It never fails that no matter what happens the few days before I leave the country are totally spazzy. This time I’m going to Ireland to give a series of talks. Since I’m 100% sure that I do not have an Irish following I decided to do a mix of old and new talks with the new stuff coming from the chapter I’m working on. This seemed like it would be easy—and would take less time away from my book. I had until this week an explicit rule against working on talks before my kids went to bed. The coolest part of the gig involves speaking the Dublin Science museum at an exhibit called Body rhythms. It looks completely cool and is otherwise populated by experimental musicians, hip technology, and hipper scholars. After I looked at the web site I had a full panic attack about how I was not at all hip enough. Manuel talked me off the ledge I agreed to give a talk based on material from my first book. It is very nitty gritty anatomical and seemed just up their alley. Sadly the version of the talks that I have is twice as long as it was supposed to be. It’s never easy to cut something in half though I did find that cutting out all references to contributions to musicology and obsessive use of long quotations to drive a point into the ground helped matters. The legth was not my biggest problem. I wrote it two computers ago, one job ago, and a pre-technology as in no power point, no itunes music exampes, no bells and whistles. Oops. I enjoyed returning to some excellent illustrations and was reminded of some of my very favorite quotations from my research ever like when a woman has intercourse her voice changes because “her upper neck responds in sympathy to her lower neck” And in theory that I wrote a book once before suggests I can do it again. The video of the vocal cords in action is also always stunning.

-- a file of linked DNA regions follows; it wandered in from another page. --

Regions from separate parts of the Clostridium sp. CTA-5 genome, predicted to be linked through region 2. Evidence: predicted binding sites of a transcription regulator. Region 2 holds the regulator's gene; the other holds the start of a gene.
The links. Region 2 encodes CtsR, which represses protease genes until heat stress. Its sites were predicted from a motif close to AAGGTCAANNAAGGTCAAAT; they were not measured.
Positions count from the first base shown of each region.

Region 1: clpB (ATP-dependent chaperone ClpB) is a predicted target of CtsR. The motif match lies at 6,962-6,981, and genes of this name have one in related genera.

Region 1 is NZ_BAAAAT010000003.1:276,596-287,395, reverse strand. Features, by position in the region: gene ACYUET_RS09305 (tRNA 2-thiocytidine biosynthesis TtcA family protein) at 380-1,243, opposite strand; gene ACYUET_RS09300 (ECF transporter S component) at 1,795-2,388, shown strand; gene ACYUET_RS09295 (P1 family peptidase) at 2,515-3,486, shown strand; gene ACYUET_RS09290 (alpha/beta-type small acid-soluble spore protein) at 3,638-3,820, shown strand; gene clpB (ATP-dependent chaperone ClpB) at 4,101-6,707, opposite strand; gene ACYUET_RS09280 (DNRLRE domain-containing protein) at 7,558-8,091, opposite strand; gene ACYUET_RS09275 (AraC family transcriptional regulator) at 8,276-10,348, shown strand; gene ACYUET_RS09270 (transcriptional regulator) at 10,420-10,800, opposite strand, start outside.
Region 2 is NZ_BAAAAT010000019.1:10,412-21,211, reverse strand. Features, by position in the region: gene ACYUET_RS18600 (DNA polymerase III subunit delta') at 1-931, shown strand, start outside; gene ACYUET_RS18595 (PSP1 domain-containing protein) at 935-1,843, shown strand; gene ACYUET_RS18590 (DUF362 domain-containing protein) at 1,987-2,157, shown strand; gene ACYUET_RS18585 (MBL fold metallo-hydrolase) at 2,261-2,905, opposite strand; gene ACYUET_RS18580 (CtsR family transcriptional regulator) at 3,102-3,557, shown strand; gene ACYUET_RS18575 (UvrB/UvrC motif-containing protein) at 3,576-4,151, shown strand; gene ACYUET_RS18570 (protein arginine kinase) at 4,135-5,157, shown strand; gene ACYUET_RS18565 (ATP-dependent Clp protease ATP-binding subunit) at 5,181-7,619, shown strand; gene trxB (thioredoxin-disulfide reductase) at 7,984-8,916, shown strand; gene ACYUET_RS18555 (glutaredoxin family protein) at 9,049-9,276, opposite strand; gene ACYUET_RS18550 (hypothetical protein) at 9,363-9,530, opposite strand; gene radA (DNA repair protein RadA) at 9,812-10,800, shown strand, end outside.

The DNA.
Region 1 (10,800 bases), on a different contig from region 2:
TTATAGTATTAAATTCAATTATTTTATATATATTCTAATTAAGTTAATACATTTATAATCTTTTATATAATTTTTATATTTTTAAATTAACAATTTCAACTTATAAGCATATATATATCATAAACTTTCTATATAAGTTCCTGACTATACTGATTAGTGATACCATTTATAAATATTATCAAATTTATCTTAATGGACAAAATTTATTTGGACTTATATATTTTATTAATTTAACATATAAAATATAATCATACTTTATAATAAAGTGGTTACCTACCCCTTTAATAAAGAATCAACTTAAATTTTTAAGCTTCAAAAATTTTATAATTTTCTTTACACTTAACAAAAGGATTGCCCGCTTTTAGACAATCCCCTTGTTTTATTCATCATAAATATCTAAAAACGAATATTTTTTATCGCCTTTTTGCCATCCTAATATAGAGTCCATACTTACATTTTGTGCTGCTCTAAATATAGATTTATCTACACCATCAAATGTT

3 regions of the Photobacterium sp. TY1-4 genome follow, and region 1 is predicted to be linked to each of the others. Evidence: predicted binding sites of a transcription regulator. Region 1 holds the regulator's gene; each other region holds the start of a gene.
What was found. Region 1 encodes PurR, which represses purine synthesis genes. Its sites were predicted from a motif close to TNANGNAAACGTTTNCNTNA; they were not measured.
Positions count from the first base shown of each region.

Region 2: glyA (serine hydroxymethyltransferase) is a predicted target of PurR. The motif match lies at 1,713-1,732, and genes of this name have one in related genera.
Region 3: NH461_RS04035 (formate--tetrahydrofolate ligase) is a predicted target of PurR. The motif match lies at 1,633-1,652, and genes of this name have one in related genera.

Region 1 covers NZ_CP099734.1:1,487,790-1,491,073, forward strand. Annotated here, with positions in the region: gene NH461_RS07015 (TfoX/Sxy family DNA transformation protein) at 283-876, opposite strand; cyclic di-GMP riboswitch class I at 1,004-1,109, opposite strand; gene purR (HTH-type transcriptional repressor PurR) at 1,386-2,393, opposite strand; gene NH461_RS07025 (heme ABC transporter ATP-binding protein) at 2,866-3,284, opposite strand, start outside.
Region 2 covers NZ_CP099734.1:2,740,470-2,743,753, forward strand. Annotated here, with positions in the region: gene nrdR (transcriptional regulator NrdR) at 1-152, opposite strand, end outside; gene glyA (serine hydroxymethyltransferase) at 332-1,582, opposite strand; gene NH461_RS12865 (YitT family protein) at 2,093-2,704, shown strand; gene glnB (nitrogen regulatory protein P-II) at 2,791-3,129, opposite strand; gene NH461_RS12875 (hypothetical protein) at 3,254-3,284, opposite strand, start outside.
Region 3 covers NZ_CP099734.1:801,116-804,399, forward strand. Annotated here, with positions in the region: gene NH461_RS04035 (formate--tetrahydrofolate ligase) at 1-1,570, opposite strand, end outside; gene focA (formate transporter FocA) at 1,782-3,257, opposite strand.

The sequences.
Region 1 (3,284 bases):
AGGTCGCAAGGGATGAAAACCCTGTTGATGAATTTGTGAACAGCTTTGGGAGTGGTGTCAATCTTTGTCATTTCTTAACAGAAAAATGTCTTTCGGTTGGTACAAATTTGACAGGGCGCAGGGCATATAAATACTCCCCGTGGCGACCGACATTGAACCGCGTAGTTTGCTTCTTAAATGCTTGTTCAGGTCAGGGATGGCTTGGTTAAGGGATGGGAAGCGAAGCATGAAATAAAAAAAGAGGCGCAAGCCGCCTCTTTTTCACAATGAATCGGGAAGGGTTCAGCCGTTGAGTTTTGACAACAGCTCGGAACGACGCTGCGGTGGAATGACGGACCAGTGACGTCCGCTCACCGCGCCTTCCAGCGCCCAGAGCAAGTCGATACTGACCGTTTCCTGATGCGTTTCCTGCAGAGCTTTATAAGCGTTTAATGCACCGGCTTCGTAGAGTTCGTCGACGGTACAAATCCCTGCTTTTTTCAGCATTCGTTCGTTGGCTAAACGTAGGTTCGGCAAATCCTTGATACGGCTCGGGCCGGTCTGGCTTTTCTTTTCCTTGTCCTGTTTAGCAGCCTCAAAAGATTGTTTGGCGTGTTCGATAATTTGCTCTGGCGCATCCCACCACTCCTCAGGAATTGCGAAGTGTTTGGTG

So today I’m at two days and counting. Eli delightfully had the day off from school for the 15th Jewish holiday this month all of which fall on Manuel’s teaching days. In the morning he performed perfect child and played quietly, did an art project and sang songs while Emily and I worked on music examples and power points. He has a new gritty rock voice that he uses for everything. He became a devil child around lunch time and ended up in time out where Matt, the second grad student who came to my house for a meeting was treated to throwing things, wining, yanking my shirt off etc..
While he was being good child and amusing himself he was extremely busy. First he called 911—yes really. And explained that “my gawilla is sick and I can’t help him”
He packed a suitcase to come to Ireland with me and put in clothes, toys, books, a hole puncher, an empty soda can, a few carrots, some pretzels, and a small plastic pink knife. He made a peanut butter and jelly sandwich “all by myself.” He listened to my ipod obsessively which was on PJ Harvey because makes an appearance in the gllery talk. He learned the following words “lick my legs I’m on fire” And finally he gathered ingredients for baking cookies, which involved an egg. The egg promptly broke on the floor.
I don’t have a good track record for these sorts of trips. When I did a similar adventure in France two years ago it began with Eli having a baby tantrum and flailing so hard that he wacked me in the face and bruised my eye. I believe he was trying to steel apples from a farmers market and I rudely picked him up. I noticed at my parents’ house the night before my flight (two hours from home) that I had Rebecca’s passport not mine. Something bad happened to my flight and I ended up stranded in Zurich for five hours watching other planes fly to Paris. When I explained in Paris that I could not see the signs to find my bagge I was given a wheel chair. And then for the kicker I lost my friends apartment number and only located her by sweet-talking some French construction workers into letting me use their cell phones.